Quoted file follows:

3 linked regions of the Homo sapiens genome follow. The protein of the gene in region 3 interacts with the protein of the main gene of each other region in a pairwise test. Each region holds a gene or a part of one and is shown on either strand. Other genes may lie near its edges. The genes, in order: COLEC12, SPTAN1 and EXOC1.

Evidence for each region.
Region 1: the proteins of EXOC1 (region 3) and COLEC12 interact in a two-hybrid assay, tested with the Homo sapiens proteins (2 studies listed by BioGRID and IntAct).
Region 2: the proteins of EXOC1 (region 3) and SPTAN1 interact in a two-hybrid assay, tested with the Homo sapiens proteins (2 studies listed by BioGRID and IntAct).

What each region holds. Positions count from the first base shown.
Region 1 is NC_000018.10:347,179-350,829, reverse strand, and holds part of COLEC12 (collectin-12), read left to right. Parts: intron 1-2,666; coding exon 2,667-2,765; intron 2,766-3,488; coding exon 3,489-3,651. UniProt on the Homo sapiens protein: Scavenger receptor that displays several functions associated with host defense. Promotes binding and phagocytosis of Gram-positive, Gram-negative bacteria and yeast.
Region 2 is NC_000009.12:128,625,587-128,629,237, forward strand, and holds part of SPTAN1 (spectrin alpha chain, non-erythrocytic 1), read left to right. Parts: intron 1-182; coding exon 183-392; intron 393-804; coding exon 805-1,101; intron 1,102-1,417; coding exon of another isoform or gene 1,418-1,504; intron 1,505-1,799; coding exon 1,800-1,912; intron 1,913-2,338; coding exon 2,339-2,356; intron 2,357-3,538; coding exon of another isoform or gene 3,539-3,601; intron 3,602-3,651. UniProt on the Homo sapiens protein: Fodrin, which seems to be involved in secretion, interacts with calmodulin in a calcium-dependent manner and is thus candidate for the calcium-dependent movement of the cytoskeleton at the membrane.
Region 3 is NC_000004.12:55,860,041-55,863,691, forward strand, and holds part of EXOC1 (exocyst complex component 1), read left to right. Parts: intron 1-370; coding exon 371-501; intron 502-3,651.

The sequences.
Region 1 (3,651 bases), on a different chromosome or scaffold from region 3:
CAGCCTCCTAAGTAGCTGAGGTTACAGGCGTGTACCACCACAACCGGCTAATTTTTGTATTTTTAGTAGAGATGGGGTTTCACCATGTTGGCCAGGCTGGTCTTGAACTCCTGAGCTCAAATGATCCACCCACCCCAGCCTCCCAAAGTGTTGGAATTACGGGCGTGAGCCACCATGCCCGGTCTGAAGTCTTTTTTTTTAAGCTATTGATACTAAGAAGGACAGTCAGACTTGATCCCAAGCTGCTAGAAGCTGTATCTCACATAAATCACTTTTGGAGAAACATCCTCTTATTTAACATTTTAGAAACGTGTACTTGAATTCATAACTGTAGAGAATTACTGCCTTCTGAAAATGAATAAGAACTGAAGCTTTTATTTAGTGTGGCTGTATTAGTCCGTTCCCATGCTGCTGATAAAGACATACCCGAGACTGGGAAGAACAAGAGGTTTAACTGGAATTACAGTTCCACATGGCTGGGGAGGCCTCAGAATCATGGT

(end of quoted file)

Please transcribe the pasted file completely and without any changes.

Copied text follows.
3 linked regions of the Homo sapiens genome follow. The protein of the gene in region 3 interacts with the protein of the main gene of each other region in a pairwise test. Each region holds a gene or a part of one and is shown on either strand. Other genes may lie near its edges. The genes, in order: COLEC12, SPTAN1 and EXOC1.

Evidence for each region.
Region 1: the proteins of EXOC1 (region 3) and COLEC12 interact in a two-hybrid assay, tested with the Homo sapiens proteins (2 studies listed by BioGRID and IntAct).
Region 2: the proteins of EXOC1 (region 3) and SPTAN1 interact in a two-hybrid assay, tested with the Homo sapiens proteins (2 studies listed by BioGRID and IntAct).

What each region holds. Positions count from the first base shown.
Region 1 is NC_000018.10:347,179-350,829, reverse strand, and holds part of COLEC12 (collectin-12), read left to right. Parts: intron 1-2,666; coding exon 2,667-2,765; intron 2,766-3,488; coding exon 3,489-3,651. UniProt on the Homo sapiens protein: Scavenger receptor that displays several functions associated with host defense. Promotes binding and phagocytosis of Gram-positive, Gram-negative bacteria and yeast.
Region 2 is NC_000009.12:128,625,587-128,629,237, forward strand, and holds part of SPTAN1 (spectrin alpha chain, non-erythrocytic 1), read left to right. Parts: intron 1-182; coding exon 183-392; intron 393-804; coding exon 805-1,101; intron 1,102-1,417; coding exon of another isoform or gene 1,418-1,504; intron 1,505-1,799; coding exon 1,800-1,912; intron 1,913-2,338; coding exon 2,339-2,356; intron 2,357-3,538; coding exon of another isoform or gene 3,539-3,601; intron 3,602-3,651. UniProt on the Homo sapiens protein: Fodrin, which seems to be involved in secretion, interacts with calmodulin in a calcium-dependent manner and is thus candidate for the calcium-dependent movement of the cytoskeleton at the membrane.
Region 3 is NC_000004.12:55,860,041-55,863,691, forward strand, and holds part of EXOC1 (exocyst complex component 1), read left to right. Parts: intron 1-370; coding exon 371-501; intron 502-3,651.

The sequences.
Region 1 (3,651 bases), on a different chromosome or scaffold from region 3:
CAGCCTCCTAAGTAGCTGAGGTTACAGGCGTGTACCACCACAACCGGCTAATTTTTGTATTTTTAGTAGAGATGGGGTTTCACCATGTTGGCCAGGCTGGTCTTGAACTCCTGAGCTCAAATGATCCACCCACCCCAGCCTCCCAAAGTGTTGGAATTACGGGCGTGAGCCACCATGCCCGGTCTGAAGTCTTTTTTTTTAAGCTATTGATACTAAGAAGGACAGTCAGACTTGATCCCAAGCTGCTAGAAGCTGTATCTCACATAAATCACTTTTGGAGAAACATCCTCTTATTTAACATTTTAGAAACGTGTACTTGAATTCATAACTGTAGAGAATTACTGCCTTCTGAAAATGAATAAGAACTGAAGCTTTTATTTAGTGTGGCTGTATTAGTCCGTTCCCATGCTGCTGATAAAGACATACCCGAGACTGGGAAGAACAAGAGGTTTAACTGGAATTACAGTTCCACATGGCTGGGGAGGCCTCAGAATCATGGT